Actress Ashley Judd poses at press conference to announce her...

Actress Ashley Judd poses at press conference to announce her new role as the spokesperson for Estee Lauder cosmetics line "American Beauty" at the Carlyle Hotel. (June 23, 2004) Credit: Getty Images

Actress Ashley Judd, who last year received a master's degree in public administration from Harvard, has opened up about her childhood sexual abuse and growing up in a drug-ridden, alcoholic family with her mother, country star Naomi Judd, and her half-sister, singer Wynonna Judd.

"I loved my mother," she writes in her memoir, "All That Is Bitter & Sweet," released Tuesday, "but at the same time I dreaded the mayhem and uncertainty that followed her everywhere. I often felt like an outsider observing my mom's life as she followed her own dreams. . . . She and my sister have been quoted as saying that our family put the 'fun' in dysfunction. I wondered: 'Who, exactly, was having all the fun?' "

While the bulk of the book follows Judd's humanitarian work with YouthAIDS and other organizations, the actress, 42, told "Today" Tuesday that she "was really encouraged by people I trust to include some of my own story" as a way to explain how refugees and others empathized enough with her to share "the sacred narratives with which I was being entrusted when I began visiting brothels and slums and forcibly displaced persons camps."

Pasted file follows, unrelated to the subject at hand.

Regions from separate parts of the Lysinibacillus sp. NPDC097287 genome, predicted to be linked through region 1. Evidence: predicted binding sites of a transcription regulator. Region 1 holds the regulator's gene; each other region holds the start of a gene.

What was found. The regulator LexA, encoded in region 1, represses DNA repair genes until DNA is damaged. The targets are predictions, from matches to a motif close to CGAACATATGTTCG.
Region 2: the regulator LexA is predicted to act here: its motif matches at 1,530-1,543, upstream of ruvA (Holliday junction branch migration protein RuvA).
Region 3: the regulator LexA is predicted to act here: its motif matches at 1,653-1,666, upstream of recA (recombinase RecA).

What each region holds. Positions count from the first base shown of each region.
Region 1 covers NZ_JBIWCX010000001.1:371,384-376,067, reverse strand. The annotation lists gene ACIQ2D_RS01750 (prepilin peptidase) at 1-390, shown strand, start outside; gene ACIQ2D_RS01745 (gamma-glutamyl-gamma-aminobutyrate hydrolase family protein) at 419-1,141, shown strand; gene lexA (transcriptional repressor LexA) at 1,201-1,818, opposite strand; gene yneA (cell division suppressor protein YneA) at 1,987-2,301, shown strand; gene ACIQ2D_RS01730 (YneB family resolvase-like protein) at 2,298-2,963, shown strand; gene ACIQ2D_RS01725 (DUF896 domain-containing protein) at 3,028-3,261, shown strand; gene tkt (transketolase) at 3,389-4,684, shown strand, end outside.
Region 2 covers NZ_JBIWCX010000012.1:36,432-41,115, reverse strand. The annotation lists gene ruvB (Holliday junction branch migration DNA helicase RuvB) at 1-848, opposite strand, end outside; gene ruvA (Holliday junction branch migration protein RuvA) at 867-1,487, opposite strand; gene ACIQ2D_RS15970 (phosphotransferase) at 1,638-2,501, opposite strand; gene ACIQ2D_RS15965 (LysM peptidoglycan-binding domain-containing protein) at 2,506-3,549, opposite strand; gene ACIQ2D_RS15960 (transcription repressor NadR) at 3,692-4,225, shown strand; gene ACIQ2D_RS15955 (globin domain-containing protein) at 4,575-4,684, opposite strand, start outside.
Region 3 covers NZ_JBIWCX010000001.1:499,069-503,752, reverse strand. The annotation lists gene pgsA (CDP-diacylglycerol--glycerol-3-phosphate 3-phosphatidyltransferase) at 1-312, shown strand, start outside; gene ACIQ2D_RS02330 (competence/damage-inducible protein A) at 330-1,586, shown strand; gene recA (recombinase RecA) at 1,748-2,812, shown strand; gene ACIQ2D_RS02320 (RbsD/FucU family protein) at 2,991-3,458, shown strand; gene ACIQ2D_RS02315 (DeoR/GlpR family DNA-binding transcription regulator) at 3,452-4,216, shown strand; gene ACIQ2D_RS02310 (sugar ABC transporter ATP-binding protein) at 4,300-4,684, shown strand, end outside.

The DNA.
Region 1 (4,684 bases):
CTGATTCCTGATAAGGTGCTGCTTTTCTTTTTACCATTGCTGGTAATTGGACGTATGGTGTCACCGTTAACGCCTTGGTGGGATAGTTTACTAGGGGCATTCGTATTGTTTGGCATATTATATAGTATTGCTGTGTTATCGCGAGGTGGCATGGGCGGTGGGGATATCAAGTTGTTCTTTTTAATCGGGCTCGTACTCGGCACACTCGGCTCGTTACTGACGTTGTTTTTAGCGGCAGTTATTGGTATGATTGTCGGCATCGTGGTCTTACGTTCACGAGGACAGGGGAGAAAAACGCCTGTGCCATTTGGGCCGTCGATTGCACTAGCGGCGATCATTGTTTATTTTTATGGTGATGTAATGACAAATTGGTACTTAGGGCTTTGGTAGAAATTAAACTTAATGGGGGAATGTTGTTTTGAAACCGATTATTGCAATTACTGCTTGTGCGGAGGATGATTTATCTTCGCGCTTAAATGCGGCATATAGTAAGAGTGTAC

When she was a girl, for example, "An old man everyone knew beckoned me into a dark, empty corner of [a pizza parlor] and offered me a quarter . . . if I'd sit on his lap. He opened his arms, I climbed up, and I was shocked when he suddenly cinched his arms around me, squeezing me and smothering my mouth with him jabbing his tongue deep into my mouth."

Her father, she writes, spent weekends taking hallucinogenic trips. Through everything, "I was taught to believe that our lifestyle was normal and never to question it or complain, even when I was left alone for hours, sometimes days at a time, or when I was passed without warning to yet another relative."

Naomi Judd, in a message to "Today," said, "I love my daughter. I hope her book does well."

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